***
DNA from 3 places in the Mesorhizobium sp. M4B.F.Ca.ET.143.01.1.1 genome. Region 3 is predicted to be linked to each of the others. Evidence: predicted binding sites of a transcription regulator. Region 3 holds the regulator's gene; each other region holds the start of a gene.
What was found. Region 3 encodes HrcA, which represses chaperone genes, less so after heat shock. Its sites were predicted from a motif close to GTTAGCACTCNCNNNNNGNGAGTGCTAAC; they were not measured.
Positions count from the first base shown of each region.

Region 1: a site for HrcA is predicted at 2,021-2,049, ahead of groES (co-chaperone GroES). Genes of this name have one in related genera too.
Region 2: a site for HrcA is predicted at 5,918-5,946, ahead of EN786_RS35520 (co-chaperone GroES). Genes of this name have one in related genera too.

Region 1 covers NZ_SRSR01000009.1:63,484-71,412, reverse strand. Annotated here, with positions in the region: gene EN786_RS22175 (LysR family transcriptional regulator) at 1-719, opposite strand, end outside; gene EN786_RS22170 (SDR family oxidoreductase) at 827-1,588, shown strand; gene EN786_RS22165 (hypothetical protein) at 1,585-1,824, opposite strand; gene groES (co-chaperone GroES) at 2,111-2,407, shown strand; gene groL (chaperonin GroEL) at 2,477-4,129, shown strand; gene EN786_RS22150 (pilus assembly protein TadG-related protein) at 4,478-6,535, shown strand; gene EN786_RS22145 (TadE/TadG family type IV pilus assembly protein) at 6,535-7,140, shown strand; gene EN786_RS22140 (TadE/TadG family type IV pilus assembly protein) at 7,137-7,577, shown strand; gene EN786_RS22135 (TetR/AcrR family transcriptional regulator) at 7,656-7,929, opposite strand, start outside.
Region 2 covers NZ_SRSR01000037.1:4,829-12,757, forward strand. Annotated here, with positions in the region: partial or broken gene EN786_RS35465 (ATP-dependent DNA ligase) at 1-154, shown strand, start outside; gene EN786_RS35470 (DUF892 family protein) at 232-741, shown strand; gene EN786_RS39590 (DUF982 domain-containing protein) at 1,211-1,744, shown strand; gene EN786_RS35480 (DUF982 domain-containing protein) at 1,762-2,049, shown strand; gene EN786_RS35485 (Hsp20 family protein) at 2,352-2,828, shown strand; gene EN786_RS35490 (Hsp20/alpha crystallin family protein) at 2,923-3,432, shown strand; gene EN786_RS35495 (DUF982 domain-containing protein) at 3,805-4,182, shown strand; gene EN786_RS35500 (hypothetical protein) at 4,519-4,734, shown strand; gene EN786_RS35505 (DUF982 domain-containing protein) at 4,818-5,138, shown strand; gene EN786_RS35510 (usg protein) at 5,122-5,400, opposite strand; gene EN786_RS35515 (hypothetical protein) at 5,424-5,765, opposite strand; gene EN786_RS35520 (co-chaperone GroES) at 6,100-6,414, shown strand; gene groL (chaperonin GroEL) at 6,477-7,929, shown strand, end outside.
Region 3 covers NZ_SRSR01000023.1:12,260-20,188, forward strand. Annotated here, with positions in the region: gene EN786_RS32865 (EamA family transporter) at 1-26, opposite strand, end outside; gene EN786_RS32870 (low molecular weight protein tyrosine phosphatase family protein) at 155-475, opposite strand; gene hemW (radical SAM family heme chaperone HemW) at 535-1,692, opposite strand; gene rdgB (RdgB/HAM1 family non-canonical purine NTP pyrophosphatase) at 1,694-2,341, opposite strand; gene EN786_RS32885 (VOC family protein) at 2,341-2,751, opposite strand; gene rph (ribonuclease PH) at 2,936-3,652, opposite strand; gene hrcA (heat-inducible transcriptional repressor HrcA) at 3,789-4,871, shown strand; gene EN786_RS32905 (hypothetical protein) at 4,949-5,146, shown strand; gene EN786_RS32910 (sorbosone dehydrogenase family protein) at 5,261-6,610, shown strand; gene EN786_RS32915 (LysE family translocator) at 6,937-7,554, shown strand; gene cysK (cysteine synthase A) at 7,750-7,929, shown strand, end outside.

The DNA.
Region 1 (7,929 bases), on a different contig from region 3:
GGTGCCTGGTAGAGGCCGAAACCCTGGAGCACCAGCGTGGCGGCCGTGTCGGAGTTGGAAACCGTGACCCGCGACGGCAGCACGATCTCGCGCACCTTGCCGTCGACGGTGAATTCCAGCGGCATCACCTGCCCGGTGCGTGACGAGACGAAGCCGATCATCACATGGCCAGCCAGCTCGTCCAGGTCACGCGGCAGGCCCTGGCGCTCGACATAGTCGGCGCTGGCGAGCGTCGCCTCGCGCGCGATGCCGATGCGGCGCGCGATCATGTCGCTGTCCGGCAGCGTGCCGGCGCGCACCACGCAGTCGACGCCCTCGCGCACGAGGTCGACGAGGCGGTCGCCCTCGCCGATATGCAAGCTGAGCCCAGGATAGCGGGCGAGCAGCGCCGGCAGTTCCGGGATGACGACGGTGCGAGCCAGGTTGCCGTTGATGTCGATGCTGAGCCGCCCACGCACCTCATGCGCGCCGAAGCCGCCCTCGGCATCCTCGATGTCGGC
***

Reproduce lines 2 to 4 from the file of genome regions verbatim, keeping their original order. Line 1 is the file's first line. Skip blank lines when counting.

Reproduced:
What was found. Region 3 encodes HrcA, which represses chaperone genes, less so after heat shock. Its sites were predicted from a motif close to GTTAGCACTCNCNNNNNGNGAGTGCTAAC; they were not measured.
Positions count from the first base shown of each region.

Region 1: a site for HrcA is predicted at 2,021-2,049, ahead of groES (co-chaperone GroES). Genes of this name have one in related genera too.